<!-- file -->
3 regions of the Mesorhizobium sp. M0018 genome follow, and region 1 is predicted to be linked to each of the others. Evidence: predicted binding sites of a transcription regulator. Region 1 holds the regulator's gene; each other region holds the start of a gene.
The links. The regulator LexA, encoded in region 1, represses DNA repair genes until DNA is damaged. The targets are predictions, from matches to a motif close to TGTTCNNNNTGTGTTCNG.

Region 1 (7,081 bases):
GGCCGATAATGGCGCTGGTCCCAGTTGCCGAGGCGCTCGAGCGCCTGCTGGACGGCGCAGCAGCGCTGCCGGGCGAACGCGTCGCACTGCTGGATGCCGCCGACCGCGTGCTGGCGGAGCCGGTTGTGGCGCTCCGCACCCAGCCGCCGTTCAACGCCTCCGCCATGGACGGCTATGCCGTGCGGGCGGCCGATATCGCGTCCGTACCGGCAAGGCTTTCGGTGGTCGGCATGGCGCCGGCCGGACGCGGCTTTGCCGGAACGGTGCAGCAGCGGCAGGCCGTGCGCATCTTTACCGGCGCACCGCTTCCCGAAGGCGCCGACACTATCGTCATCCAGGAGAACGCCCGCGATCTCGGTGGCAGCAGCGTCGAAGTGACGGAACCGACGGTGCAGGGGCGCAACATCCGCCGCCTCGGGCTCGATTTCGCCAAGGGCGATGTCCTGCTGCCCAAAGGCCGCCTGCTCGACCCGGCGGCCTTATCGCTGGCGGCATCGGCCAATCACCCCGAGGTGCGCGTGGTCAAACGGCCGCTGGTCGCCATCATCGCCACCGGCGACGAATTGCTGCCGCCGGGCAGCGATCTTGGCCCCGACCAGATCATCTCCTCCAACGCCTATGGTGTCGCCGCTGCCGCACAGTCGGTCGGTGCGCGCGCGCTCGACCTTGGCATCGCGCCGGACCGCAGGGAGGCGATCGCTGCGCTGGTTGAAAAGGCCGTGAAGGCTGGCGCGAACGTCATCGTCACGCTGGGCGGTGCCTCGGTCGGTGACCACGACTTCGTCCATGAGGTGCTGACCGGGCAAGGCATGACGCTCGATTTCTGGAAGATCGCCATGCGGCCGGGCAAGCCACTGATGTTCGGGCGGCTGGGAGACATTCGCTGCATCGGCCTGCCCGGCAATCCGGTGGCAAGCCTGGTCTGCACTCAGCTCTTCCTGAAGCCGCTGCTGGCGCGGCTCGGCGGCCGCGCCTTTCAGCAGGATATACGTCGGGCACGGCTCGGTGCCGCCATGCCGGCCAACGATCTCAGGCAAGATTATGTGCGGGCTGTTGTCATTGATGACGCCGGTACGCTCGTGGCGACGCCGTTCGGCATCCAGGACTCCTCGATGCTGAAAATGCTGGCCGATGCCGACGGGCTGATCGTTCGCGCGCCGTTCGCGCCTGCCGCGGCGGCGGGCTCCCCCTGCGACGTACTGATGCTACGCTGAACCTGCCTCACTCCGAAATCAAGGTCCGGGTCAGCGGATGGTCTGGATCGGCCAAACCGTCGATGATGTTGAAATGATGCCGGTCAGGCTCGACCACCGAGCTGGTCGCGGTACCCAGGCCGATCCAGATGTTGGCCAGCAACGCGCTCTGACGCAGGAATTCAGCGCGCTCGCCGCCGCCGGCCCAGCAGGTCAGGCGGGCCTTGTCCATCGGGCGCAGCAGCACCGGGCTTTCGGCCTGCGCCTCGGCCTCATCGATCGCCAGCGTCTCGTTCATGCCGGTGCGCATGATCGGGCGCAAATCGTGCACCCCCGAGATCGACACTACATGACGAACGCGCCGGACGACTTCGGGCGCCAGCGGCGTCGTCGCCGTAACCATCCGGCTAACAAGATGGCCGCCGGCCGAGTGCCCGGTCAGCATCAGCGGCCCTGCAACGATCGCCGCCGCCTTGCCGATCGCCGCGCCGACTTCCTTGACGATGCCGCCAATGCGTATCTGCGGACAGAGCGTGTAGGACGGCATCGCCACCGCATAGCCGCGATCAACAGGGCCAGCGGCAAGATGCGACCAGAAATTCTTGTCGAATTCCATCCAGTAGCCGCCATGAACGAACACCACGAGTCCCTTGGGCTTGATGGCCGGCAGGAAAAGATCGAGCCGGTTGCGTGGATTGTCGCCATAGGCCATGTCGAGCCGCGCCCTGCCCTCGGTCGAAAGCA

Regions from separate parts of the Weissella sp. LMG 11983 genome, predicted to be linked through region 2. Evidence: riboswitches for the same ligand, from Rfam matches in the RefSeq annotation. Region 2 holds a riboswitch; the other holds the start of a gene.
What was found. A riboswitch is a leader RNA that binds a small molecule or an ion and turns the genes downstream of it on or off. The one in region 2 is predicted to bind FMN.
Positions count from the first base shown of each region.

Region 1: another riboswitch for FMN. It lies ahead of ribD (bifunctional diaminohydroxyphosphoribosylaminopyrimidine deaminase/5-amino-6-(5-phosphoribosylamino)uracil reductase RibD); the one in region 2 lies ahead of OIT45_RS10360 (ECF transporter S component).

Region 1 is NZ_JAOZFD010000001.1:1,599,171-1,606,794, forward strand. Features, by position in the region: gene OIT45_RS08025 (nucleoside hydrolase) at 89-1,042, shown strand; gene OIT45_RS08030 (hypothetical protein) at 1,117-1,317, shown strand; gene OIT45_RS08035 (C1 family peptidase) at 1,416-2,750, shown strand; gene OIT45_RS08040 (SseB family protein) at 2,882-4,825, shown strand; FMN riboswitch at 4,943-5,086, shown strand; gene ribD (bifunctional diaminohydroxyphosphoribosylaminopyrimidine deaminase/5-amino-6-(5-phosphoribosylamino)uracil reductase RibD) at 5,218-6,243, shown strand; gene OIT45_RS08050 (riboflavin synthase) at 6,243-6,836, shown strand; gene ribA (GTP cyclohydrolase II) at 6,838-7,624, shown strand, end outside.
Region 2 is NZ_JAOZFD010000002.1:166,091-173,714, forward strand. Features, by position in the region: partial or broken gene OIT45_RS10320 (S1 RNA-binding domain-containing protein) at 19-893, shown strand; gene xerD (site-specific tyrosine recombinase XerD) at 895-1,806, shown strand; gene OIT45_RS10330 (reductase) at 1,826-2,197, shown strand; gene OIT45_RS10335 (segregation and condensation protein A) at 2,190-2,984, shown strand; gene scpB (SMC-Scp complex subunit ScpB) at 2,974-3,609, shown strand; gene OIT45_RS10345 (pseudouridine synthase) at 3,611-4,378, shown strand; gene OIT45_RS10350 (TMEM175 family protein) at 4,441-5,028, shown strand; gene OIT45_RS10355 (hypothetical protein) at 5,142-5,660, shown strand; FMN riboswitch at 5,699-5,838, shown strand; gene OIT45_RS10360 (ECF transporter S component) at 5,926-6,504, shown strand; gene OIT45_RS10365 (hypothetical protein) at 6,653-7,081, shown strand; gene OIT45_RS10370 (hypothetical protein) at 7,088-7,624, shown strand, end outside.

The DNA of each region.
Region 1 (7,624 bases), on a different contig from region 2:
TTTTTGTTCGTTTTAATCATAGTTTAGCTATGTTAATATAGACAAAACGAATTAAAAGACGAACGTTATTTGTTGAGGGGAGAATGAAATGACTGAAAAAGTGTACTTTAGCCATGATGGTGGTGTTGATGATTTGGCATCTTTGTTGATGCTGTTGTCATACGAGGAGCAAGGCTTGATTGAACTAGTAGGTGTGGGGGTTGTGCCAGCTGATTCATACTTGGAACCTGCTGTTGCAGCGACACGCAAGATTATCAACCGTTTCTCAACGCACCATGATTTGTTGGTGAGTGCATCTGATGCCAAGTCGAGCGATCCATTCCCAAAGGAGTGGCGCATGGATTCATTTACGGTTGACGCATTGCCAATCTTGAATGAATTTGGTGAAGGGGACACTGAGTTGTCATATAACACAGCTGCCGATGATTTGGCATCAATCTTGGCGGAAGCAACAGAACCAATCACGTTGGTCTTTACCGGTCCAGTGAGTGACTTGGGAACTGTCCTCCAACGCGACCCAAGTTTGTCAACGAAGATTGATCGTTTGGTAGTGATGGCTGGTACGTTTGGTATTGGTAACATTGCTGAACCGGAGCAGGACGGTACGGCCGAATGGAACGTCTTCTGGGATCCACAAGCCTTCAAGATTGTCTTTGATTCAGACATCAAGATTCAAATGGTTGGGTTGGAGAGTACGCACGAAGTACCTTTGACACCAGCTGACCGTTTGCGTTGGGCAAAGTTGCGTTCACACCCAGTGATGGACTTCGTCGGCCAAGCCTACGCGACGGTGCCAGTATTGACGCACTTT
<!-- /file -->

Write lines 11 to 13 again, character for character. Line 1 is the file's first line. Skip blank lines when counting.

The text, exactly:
The DNA of each region.
Region 1 (7,624 bases), on a different contig from region 2:
TTTTTGTTCGTTTTAATCATAGTTTAGCTATGTTAATATAGACAAAACGAATTAAAAGACGAACGTTATTTGTTGAGGGGAGAATGAAATGACTGAAAAAGTGTACTTTAGCCATGATGGTGGTGTTGATGATTTGGCATCTTTGTTGATGCTGTTGTCATACGAGGAGCAAGGCTTGATTGAACTAGTAGGTGTGGGGGTTGTGCCAGCTGATTCATACTTGGAACCTGCTGTTGCAGCGACACGCAAGATTATCAACCGTTTCTCAACGCACCATGATTTGTTGGTGAGTGCATCTGATGCCAAGTCGAGCGATCCATTCCCAAAGGAGTGGCGCATGGATTCATTTACGGTTGACGCATTGCCAATCTTGAATGAATTTGGTGAAGGGGACACTGAGTTGTCATATAACACAGCTGCCGATGATTTGGCATCAATCTTGGCGGAAGCAACAGAACCAATCACGTTGGTCTTTACCGGTCCAGTGAGTGACTTGGGAACTGTCCTCCAACGCGACCCAAGTTTGTCAACGAAGATTGATCGTTTGGTAGTGATGGCTGGTACGTTTGGTATTGGTAACATTGCTGAACCGGAGCAGGACGGTACGGCCGAATGGAACGTCTTCTGGGATCCACAAGCCTTCAAGATTGTCTTTGATTCAGACATCAAGATTCAAATGGTTGGGTTGGAGAGTACGCACGAAGTACCTTTGACACCAGCTGACCGTTTGCGTTGGGCAAAGTTGCGTTCACACCCAGTGATGGACTTCGTCGGCCAAGCCTACGCGACGGTGCCAGTATTGACGCACTTT